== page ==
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We currently have a failover sql cluster with two nodes. For a new large project which we have determined to be business critical, our development team is requesting a new 2 node failover sql cluster.

Our server department has responded saying that they do not want to implement a cluster for us, and instead employee multiple virtual machines, each with SQL server installed, pointing to the same disk, so if one fails, they either move it to a new host, or the bring the other image up instead, and because it's pointing to the same disk the data will remain intact.

I'm no sql server expert, and only understand clustering on a basic level, but something tells me that this VM 'idea' they came up with is not exactly an enterprise solution. It sounds pretty Micky Mouse to me. Am I out to lunch here? What kind of arguments can I use to support my view?

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up vote 1 down vote accepted

In order to determine whether to go with a virtual or clustered solution the requirements for fault tolerance need to be detailed. Does the solution need to accommodate for hardware failure, storage failure, or instance failure? If the server goes down how simple/complex should the recovery process be? What is the planned hardware resource utilization?

Both virtual and clustered solutions will offer hardware failure tolerance. SAN storage will likely cover the storage tolerance.

Does the application need to come up immediately after a failure? If it fails in the middle of the night what level of interaction is needed to bring the application back up. Should it be automatic or manual? If it needs to be automatic, should this be built into the technology or something that gets coded around?

Depending on the answers to the questions above either the virtual or clustered solution may fit the needs for high availability. I'd recommend laying out the requirements and often that will point to the solution that fits.

Sorry the answer is mostly questions but they'll point you to the appropriate solution.

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I would agree with you - if they point to the same disk, what happens if (when) that disk fails?

If they are talking about a SAN though rather than an actual disk, then it might be an OK solution if you assume that the SAN is properly fault-tolerant.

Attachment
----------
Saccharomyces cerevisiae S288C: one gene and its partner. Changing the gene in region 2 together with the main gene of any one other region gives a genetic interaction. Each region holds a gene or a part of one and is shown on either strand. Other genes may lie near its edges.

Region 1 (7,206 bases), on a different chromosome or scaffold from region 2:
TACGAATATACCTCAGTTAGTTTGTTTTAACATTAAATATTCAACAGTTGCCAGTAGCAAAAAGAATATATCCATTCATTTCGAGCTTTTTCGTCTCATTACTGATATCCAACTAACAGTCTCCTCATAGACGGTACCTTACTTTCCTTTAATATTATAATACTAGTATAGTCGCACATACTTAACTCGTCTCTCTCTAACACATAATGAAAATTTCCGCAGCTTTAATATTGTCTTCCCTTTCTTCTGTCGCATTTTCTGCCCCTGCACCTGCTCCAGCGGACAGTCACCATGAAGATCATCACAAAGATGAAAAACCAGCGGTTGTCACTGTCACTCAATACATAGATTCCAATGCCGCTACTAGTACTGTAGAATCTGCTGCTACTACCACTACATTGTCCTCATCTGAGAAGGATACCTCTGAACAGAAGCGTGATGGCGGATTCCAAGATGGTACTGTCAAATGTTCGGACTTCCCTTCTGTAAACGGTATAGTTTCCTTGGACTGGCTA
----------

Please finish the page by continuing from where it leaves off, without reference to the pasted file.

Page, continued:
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It is a SAN disk, but because bringing up a VM requires someone to do it, and a bit of time (although not much), and a cluster fails over automatically, that it is a far better solution. – Jeremy Aug 20 '09 at 17:10

It's all about money! VM's are usually also on a SAN with several cluster nodes as well, if you have, say, an ESX server with a lot of VMs. So, if you have a 4 node VM cluster with a SAN backend, you might be able to fit 40 VMs on there. You're still fault tolerant, etc.

BUT, having gone through virtualization of SQL Server, it was slow, pure and simple. We weren't getting the IOPS or enough memory and CPU. If you need decent performance, say, for high volume stress testing, go for the cluster. Keep in mind that you need 2 servers, SAN storage plus SQL/Windows licensing, so you have an uphill battle. :-(

I guess I'm torn on the subject. As a DBA, I like my servers to perform. Our test servers still need this, but our dev servers aren't usually too busy. Do you need the performance? (Granted, who would say no)

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Actually this is quite common and feasible. Cluster solutions on virtual machines are cheap to deploy. Even more, SQL Server is actually officially supported on Hyper-V:

SQL Server 2008 is supported in virtual machine environments running on the Hyper-V role in Windows Server 2008 R2 and Windows Server 2008 Standard, Enterprise and Datacenter editions.

The only question is performance. Obviously a Hyper-V based deployment will be slower than one on bare metal, but I've seen many sites running just fine on VMs.

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